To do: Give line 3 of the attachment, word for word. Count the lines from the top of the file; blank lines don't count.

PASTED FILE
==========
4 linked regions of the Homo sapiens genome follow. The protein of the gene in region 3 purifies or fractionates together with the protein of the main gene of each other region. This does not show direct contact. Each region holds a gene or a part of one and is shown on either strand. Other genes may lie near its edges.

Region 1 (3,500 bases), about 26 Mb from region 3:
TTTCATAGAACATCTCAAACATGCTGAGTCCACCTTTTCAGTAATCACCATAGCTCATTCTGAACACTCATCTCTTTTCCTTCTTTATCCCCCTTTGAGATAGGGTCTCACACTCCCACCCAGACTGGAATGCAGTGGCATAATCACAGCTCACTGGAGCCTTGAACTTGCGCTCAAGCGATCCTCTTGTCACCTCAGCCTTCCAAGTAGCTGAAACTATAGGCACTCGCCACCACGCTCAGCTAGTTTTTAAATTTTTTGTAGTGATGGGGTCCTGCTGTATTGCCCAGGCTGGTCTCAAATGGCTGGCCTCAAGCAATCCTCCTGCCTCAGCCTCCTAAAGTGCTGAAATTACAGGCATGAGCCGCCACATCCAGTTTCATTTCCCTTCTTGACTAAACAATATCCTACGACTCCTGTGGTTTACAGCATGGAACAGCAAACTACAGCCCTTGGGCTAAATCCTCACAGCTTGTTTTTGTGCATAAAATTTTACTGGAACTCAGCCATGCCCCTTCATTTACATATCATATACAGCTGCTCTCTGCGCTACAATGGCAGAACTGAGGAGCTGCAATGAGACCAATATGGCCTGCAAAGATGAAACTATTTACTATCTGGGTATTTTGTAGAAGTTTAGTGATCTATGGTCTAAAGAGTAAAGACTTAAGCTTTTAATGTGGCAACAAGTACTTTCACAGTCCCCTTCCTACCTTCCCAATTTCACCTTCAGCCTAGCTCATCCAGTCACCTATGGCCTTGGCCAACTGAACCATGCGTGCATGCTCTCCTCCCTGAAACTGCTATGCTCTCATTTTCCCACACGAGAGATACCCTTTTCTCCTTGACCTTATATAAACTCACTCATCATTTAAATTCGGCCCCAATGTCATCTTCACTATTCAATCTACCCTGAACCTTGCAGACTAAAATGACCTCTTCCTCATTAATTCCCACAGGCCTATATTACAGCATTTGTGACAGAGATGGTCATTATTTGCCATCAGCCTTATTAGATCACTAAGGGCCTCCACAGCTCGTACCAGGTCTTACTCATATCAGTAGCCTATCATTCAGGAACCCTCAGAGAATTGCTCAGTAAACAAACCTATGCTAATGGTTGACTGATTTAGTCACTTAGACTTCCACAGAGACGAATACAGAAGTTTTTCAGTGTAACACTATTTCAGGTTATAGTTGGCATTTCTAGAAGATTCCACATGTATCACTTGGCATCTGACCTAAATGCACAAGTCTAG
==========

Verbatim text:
TTTCATAGAACATCTCAAACATGCTGAGTCCACCTTTTCAGTAATCACCATAGCTCATTCTGAACACTCATCTCTTTTCCTTCTTTATCCCCCTTTGAGATAGGGTCTCACACTCCCACCCAGACTGGAATGCAGTGGCATAATCACAGCTCACTGGAGCCTTGAACTTGCGCTCAAGCGATCCTCTTGTCACCTCAGCCTTCCAAGTAGCTGAAACTATAGGCACTCGCCACCACGCTCAGCTAGTTTTTAAATTTTTTGTAGTGATGGGGTCCTGCTGTATTGCCCAGGCTGGTCTCAAATGGCTGGCCTCAAGCAATCCTCCTGCCTCAGCCTCCTAAAGTGCTGAAATTACAGGCATGAGCCGCCACATCCAGTTTCATTTCCCTTCTTGACTAAACAATATCCTACGACTCCTGTGGTTTACAGCATGGAACAGCAAACTACAGCCCTTGGGCTAAATCCTCACAGCTTGTTTTTGTGCATAAAATTTTACTGGAACTCAGCCATGCCCCTTCATTTACATATCATATACAGCTGCTCTCTGCGCTACAATGGCAGAACTGAGGAGCTGCAATGAGACCAATATGGCCTGCAAAGATGAAACTATTTACTATCTGGGTATTTTGTAGAAGTTTAGTGATCTATGGTCTAAAGAGTAAAGACTTAAGCTTTTAATGTGGCAACAAGTACTTTCACAGTCCCCTTCCTACCTTCCCAATTTCACCTTCAGCCTAGCTCATCCAGTCACCTATGGCCTTGGCCAACTGAACCATGCGTGCATGCTCTCCTCCCTGAAACTGCTATGCTCTCATTTTCCCACACGAGAGATACCCTTTTCTCCTTGACCTTATATAAACTCACTCATCATTTAAATTCGGCCCCAATGTCATCTTCACTATTCAATCTACCCTGAACCTTGCAGACTAAAATGACCTCTTCCTCATTAATTCCCACAGGCCTATATTACAGCATTTGTGACAGAGATGGTCATTATTTGCCATCAGCCTTATTAGATCACTAAGGGCCTCCACAGCTCGTACCAGGTCTTACTCATATCAGTAGCCTATCATTCAGGAACCCTCAGAGAATTGCTCAGTAAACAAACCTATGCTAATGGTTGACTGATTTAGTCACTTAGACTTCCACAGAGACGAATACAGAAGTTTTTCAGTGTAACACTATTTCAGGTTATAGTTGGCATTTCTAGAAGATTCCACATGTATCACTTGGCATCTGACCTAAATGCACAAGTCTAG